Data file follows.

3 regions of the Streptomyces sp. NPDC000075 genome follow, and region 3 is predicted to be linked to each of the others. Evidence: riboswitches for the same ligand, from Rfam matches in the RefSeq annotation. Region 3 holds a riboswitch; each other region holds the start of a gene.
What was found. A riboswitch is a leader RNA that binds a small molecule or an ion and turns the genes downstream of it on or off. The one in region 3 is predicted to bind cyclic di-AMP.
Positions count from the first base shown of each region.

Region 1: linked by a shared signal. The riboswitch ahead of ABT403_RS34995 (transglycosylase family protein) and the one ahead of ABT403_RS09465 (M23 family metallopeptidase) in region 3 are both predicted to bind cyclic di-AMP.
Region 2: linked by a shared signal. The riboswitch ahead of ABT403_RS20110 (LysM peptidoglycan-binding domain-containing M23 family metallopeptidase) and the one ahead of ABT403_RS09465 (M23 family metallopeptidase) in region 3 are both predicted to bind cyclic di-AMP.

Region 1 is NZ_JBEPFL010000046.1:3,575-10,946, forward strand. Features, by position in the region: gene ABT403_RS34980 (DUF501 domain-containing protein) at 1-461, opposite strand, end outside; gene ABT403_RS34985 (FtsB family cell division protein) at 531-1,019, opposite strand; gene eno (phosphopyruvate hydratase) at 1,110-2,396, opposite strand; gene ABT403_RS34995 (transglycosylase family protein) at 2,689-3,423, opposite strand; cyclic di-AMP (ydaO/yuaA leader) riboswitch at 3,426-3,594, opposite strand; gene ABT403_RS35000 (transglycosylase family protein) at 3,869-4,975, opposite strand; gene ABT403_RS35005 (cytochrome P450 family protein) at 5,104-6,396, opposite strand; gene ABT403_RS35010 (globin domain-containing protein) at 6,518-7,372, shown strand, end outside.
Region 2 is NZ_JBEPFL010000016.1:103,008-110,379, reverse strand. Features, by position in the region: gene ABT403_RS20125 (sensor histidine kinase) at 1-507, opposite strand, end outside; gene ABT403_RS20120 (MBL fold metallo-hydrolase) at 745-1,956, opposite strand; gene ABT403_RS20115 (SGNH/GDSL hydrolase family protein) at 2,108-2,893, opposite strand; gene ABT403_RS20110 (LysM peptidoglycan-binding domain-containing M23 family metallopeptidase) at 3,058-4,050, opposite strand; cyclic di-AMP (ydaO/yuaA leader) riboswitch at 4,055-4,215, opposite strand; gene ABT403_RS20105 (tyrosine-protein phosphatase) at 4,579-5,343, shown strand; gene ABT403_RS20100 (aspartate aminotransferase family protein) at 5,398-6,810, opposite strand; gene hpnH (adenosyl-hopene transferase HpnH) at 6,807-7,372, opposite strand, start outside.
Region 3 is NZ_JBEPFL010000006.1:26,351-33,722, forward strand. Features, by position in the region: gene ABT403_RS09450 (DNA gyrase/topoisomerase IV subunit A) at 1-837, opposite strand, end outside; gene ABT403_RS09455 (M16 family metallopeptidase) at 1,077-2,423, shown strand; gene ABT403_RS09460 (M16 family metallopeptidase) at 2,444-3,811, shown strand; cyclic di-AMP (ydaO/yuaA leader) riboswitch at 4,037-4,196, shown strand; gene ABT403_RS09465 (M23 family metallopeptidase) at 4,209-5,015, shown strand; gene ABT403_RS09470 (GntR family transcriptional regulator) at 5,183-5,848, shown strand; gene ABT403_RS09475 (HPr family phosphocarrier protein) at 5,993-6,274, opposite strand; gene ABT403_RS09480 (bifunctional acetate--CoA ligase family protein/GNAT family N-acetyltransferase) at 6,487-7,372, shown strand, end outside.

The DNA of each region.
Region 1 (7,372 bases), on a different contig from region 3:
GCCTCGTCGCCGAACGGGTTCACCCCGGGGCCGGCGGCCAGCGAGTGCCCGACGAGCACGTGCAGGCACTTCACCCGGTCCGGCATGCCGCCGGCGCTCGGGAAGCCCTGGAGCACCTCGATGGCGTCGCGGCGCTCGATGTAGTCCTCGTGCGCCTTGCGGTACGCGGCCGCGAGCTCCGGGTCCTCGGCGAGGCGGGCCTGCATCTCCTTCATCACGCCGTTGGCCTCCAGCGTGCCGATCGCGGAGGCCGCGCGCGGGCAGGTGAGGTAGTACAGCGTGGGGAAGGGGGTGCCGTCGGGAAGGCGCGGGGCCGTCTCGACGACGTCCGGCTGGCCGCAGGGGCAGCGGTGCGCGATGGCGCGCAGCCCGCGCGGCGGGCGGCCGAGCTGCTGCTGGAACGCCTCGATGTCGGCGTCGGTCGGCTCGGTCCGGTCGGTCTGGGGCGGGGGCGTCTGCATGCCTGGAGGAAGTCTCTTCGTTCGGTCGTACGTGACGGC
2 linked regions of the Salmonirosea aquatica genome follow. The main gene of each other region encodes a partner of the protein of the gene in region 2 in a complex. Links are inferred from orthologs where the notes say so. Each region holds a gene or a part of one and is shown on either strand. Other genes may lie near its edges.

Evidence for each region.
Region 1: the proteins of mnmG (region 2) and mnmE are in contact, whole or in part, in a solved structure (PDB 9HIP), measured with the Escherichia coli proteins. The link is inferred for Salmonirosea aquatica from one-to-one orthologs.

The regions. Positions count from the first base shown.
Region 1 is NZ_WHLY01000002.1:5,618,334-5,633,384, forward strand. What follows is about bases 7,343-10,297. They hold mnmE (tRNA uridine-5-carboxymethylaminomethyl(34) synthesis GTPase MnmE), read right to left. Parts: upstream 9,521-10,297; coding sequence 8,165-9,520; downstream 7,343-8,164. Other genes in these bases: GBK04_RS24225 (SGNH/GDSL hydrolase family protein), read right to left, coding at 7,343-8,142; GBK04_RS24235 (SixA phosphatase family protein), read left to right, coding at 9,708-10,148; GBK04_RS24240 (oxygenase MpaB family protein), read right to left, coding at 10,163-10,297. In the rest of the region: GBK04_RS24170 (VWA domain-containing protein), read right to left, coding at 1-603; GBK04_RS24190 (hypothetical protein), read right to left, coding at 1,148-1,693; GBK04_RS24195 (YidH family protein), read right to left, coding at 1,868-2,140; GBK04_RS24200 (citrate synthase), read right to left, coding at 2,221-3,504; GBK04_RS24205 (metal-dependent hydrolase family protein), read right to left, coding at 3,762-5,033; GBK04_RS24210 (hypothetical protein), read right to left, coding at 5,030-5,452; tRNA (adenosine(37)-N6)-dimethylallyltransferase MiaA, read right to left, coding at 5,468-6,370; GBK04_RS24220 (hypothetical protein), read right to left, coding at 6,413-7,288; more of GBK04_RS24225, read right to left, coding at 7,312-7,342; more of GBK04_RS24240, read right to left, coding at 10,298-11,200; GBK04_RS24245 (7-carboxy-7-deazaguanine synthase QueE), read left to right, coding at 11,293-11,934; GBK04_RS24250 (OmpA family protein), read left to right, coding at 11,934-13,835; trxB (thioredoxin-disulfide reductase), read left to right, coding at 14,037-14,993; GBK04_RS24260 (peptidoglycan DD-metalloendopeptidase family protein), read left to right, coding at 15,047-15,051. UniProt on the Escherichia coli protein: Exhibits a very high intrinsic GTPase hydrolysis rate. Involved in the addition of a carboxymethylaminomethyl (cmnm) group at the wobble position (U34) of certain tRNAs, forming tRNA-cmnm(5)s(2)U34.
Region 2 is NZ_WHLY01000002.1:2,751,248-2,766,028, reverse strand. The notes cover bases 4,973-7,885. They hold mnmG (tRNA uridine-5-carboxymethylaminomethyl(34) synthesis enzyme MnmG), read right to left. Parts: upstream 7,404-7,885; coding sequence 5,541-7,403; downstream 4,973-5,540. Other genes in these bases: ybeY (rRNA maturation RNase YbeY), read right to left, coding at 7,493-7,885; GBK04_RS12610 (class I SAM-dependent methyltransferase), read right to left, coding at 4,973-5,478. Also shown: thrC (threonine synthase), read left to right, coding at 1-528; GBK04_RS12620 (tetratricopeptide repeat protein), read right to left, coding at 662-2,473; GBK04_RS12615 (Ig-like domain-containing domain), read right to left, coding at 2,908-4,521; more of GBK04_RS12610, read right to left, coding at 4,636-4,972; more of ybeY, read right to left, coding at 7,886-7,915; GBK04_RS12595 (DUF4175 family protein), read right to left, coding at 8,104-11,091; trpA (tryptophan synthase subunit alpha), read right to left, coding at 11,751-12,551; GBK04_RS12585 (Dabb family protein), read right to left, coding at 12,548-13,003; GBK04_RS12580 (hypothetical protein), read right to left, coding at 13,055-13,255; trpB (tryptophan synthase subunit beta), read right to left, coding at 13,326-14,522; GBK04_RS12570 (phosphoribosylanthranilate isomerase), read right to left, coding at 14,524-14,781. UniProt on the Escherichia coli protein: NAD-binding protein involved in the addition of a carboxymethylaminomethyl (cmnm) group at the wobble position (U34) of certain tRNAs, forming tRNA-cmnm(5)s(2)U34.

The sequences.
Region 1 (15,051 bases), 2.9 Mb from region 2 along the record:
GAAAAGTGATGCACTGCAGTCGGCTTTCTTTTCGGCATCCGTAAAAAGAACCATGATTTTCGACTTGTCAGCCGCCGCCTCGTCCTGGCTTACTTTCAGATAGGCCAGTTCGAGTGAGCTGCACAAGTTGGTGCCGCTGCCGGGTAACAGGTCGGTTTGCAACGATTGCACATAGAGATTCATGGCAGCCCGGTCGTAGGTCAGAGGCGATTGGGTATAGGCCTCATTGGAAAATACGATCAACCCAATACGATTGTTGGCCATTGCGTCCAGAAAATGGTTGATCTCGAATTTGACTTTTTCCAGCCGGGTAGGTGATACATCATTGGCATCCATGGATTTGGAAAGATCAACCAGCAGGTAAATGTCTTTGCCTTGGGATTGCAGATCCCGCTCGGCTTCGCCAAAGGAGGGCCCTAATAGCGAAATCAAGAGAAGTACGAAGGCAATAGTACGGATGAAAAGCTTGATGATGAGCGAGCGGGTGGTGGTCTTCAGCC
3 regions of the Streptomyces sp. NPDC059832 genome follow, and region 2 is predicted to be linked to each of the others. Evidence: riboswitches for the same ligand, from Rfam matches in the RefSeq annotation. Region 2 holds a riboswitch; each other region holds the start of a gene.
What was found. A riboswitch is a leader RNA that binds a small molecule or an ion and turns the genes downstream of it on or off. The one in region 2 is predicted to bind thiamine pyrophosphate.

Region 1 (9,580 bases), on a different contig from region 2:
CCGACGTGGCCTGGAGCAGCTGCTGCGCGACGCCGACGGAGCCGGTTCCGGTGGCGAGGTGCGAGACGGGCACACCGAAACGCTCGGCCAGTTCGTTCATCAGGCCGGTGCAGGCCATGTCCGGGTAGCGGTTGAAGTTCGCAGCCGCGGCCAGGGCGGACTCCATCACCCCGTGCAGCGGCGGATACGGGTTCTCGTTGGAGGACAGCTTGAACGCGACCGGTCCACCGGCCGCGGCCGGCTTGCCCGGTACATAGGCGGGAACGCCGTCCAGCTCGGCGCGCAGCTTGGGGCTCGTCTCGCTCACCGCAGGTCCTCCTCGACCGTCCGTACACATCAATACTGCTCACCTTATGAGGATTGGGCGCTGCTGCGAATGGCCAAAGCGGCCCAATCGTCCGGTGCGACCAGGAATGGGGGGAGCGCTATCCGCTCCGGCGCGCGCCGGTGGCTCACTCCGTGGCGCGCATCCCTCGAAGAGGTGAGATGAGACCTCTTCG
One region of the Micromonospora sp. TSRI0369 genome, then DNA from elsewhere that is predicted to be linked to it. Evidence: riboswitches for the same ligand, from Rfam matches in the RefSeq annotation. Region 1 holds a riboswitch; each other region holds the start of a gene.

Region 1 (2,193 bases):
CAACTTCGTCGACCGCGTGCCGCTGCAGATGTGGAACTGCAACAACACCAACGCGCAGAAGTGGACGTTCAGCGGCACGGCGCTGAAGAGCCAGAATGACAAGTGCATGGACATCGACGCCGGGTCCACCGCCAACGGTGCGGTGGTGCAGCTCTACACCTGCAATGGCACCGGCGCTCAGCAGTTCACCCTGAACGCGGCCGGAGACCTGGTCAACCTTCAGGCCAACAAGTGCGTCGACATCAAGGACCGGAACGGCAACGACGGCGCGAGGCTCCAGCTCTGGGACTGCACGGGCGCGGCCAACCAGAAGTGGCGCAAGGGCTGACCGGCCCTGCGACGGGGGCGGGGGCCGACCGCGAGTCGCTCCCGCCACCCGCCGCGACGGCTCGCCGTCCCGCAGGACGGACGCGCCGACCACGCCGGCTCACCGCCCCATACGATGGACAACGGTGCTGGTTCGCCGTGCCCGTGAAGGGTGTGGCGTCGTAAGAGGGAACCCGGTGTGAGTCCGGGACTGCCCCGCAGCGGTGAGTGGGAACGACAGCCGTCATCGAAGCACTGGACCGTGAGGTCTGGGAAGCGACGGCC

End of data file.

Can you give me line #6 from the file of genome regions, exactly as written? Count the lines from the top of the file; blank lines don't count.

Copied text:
Region 1 is NZ_JBEPFL010000046.1:3,575-10,946, forward strand. Features, by position in the region: gene ABT403_RS34980 (DUF501 domain-containing protein) at 1-461, opposite strand, end outside; gene ABT403_RS34985 (FtsB family cell division protein) at 531-1,019, opposite strand; gene eno (phosphopyruvate hydratase) at 1,110-2,396, opposite strand; gene ABT403_RS34995 (transglycosylase family protein) at 2,689-3,423, opposite strand; cyclic di-AMP (ydaO/yuaA leader) riboswitch at 3,426-3,594, opposite strand; gene ABT403_RS35000 (transglycosylase family protein) at 3,869-4,975, opposite strand; gene ABT403_RS35005 (cytochrome P450 family protein) at 5,104-6,396, opposite strand; gene ABT403_RS35010 (globin domain-containing protein) at 6,518-7,372, shown strand, end outside.